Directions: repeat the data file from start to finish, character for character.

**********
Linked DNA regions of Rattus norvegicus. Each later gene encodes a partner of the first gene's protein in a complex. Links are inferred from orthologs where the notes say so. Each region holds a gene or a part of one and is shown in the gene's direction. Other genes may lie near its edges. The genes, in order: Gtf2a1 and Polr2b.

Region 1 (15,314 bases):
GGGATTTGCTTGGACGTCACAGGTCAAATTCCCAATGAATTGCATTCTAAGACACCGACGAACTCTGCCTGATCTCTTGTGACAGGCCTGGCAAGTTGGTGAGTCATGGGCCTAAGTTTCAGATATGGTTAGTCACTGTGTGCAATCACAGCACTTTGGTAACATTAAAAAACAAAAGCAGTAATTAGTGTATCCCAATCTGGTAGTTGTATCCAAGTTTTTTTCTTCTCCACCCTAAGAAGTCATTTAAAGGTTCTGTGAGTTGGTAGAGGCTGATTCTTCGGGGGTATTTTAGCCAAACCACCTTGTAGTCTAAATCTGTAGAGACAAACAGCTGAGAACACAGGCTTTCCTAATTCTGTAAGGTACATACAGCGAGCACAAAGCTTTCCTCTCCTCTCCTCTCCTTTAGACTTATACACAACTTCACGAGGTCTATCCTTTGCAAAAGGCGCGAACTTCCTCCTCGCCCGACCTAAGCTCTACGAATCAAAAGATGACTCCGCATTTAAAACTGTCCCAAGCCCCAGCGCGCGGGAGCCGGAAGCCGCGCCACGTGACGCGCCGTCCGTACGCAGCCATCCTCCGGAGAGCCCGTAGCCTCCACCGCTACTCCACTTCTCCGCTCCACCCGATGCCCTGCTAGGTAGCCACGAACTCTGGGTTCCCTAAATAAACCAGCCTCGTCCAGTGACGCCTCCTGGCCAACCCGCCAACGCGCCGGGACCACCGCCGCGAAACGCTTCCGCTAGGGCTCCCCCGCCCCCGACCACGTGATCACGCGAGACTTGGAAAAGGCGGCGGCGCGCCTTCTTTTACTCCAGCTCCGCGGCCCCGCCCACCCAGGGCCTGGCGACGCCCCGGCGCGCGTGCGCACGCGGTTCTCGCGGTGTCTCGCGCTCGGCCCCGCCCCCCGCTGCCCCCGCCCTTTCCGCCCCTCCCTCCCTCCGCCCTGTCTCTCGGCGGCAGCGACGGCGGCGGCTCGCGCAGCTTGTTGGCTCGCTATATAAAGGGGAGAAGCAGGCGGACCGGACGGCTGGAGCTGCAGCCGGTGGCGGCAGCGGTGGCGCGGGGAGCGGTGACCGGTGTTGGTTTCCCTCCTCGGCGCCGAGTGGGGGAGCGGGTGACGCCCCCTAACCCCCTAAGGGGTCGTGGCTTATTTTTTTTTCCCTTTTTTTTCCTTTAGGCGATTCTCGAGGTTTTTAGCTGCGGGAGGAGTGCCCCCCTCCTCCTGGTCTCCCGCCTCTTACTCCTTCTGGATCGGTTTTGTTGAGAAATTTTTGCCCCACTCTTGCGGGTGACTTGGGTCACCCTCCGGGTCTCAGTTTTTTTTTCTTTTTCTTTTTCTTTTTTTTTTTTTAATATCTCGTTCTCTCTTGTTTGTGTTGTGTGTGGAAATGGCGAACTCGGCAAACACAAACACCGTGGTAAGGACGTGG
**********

Linked DNA regions of Rattus norvegicus. Each later gene encodes a partner of the first gene's protein in a complex. Links are inferred from orthologs where the notes say so. Each region holds a gene or a part of one and is shown in the gene's direction. Other genes may lie near its edges. The genes, in order: Gtf2a1 and Polr2b.

Region 1 (15,314 bases):
GGGATTTGCTTGGACGTCACAGGTCAAATTCCCAATGAATTGCATTCTAAGACACCGACGAACTCTGCCTGATCTCTTGTGACAGGCCTGGCAAGTTGGTGAGTCATGGGCCTAAGTTTCAGATATGGTTAGTCACTGTGTGCAATCACAGCACTTTGGTAACATTAAAAAACAAAAGCAGTAATTAGTGTATCCCAATCTGGTAGTTGTATCCAAGTTTTTTTCTTCTCCACCCTAAGAAGTCATTTAAAGGTTCTGTGAGTTGGTAGAGGCTGATTCTTCGGGGGTATTTTAGCCAAACCACCTTGTAGTCTAAATCTGTAGAGACAAACAGCTGAGAACACAGGCTTTCCTAATTCTGTAAGGTACATACAGCGAGCACAAAGCTTTCCTCTCCTCTCCTCTCCTTTAGACTTATACACAACTTCACGAGGTCTATCCTTTGCAAAAGGCGCGAACTTCCTCCTCGCCCGACCTAAGCTCTACGAATCAAAAGATGACTCCGCATTTAAAACTGTCCCAAGCCCCAGCGCGCGGGAGCCGGAAGCCGCGCCACGTGACGCGCCGTCCGTACGCAGCCATCCTCCGGAGAGCCCGTAGCCTCCACCGCTACTCCACTTCTCCGCTCCACCCGATGCCCTGCTAGGTAGCCACGAACTCTGGGTTCCCTAAATAAACCAGCCTCGTCCAGTGACGCCTCCTGGCCAACCCGCCAACGCGCCGGGACCACCGCCGCGAAACGCTTCCGCTAGGGCTCCCCCGCCCCCGACCACGTGATCACGCGAGACTTGGAAAAGGCGGCGGCGCGCCTTCTTTTACTCCAGCTCCGCGGCCCCGCCCACCCAGGGCCTGGCGACGCCCCGGCGCGCGTGCGCACGCGGTTCTCGCGGTGTCTCGCGCTCGGCCCCGCCCCCCGCTGCCCCCGCCCTTTCCGCCCCTCCCTCCCTCCGCCCTGTCTCTCGGCGGCAGCGACGGCGGCGGCTCGCGCAGCTTGTTGGCTCGCTATATAAAGGGGAGAAGCAGGCGGACCGGACGGCTGGAGCTGCAGCCGGTGGCGGCAGCGGTGGCGCGGGGAGCGGTGACCGGTGTTGGTTTCCCTCCTCGGCGCCGAGTGGGGGAGCGGGTGACGCCCCCTAACCCCCTAAGGGGTCGTGGCTTATTTTTTTTTCCCTTTTTTTTCCTTTAGGCGATTCTCGAGGTTTTTAGCTGCGGGAGGAGTGCCCCCCTCCTCCTGGTCTCCCGCCTCTTACTCCTTCTGGATCGGTTTTGTTGAGAAATTTTTGCCCCACTCTTGCGGGTGACTTGGGTCACCCTCCGGGTCTCAGTTTTTTTTTCTTTTTCTTTTTCTTTTTTTTTTTTTAATATCTCGTTCTCTCTTGTTTGTGTTGTGTGTGGAAATGGCGAACTCGGCAAACACAAACACCGTGGTAAGGACGTGG